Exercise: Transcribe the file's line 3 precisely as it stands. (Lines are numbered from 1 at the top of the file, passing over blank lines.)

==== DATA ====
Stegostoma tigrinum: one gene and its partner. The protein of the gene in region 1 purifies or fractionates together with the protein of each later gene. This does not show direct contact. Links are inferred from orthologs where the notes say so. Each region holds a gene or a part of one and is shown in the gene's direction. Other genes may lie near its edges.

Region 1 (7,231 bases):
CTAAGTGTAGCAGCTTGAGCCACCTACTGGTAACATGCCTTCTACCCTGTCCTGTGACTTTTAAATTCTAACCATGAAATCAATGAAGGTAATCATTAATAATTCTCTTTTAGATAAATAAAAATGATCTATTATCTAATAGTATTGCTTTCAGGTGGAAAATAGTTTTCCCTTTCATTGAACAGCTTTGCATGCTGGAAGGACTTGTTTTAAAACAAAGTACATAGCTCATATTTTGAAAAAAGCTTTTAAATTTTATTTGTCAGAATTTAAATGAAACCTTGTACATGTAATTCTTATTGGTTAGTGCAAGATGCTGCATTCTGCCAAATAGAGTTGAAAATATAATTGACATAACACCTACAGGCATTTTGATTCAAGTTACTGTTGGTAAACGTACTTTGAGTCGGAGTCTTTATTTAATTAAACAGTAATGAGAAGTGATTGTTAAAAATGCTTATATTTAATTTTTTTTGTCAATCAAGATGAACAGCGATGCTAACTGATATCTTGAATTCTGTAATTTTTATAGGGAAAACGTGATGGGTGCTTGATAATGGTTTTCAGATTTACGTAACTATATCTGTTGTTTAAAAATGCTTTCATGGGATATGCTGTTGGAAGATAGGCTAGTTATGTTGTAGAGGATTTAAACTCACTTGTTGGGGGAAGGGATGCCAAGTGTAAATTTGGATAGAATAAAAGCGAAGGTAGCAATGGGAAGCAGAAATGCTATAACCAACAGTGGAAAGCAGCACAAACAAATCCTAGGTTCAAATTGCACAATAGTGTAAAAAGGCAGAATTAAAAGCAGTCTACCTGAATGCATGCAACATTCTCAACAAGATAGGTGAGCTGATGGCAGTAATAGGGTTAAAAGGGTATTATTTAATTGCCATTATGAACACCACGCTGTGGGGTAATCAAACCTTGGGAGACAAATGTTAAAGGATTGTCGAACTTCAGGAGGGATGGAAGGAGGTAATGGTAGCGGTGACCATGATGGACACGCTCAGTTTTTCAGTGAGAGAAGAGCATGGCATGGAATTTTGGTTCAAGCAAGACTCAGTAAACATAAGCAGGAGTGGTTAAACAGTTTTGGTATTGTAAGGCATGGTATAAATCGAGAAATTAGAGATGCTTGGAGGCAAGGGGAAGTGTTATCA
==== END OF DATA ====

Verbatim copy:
CTAAGTGTAGCAGCTTGAGCCACCTACTGGTAACATGCCTTCTACCCTGTCCTGTGACTTTTAAATTCTAACCATGAAATCAATGAAGGTAATCATTAATAATTCTCTTTTAGATAAATAAAAATGATCTATTATCTAATAGTATTGCTTTCAGGTGGAAAATAGTTTTCCCTTTCATTGAACAGCTTTGCATGCTGGAAGGACTTGTTTTAAAACAAAGTACATAGCTCATATTTTGAAAAAAGCTTTTAAATTTTATTTGTCAGAATTTAAATGAAACCTTGTACATGTAATTCTTATTGGTTAGTGCAAGATGCTGCATTCTGCCAAATAGAGTTGAAAATATAATTGACATAACACCTACAGGCATTTTGATTCAAGTTACTGTTGGTAAACGTACTTTGAGTCGGAGTCTTTATTTAATTAAACAGTAATGAGAAGTGATTGTTAAAAATGCTTATATTTAATTTTTTTTGTCAATCAAGATGAACAGCGATGCTAACTGATATCTTGAATTCTGTAATTTTTATAGGGAAAACGTGATGGGTGCTTGATAATGGTTTTCAGATTTACGTAACTATATCTGTTGTTTAAAAATGCTTTCATGGGATATGCTGTTGGAAGATAGGCTAGTTATGTTGTAGAGGATTTAAACTCACTTGTTGGGGGAAGGGATGCCAAGTGTAAATTTGGATAGAATAAAAGCGAAGGTAGCAATGGGAAGCAGAAATGCTATAACCAACAGTGGAAAGCAGCACAAACAAATCCTAGGTTCAAATTGCACAATAGTGTAAAAAGGCAGAATTAAAAGCAGTCTACCTGAATGCATGCAACATTCTCAACAAGATAGGTGAGCTGATGGCAGTAATAGGGTTAAAAGGGTATTATTTAATTGCCATTATGAACACCACGCTGTGGGGTAATCAAACCTTGGGAGACAAATGTTAAAGGATTGTCGAACTTCAGGAGGGATGGAAGGAGGTAATGGTAGCGGTGACCATGATGGACACGCTCAGTTTTTCAGTGAGAGAAGAGCATGGCATGGAATTTTGGTTCAAGCAAGACTCAGTAAACATAAGCAGGAGTGGTTAAACAGTTTTGGTATTGTAAGGCATGGTATAAATCGAGAAATTAGAGATGCTTGGAGGCAAGGGGAAGTGTTATCA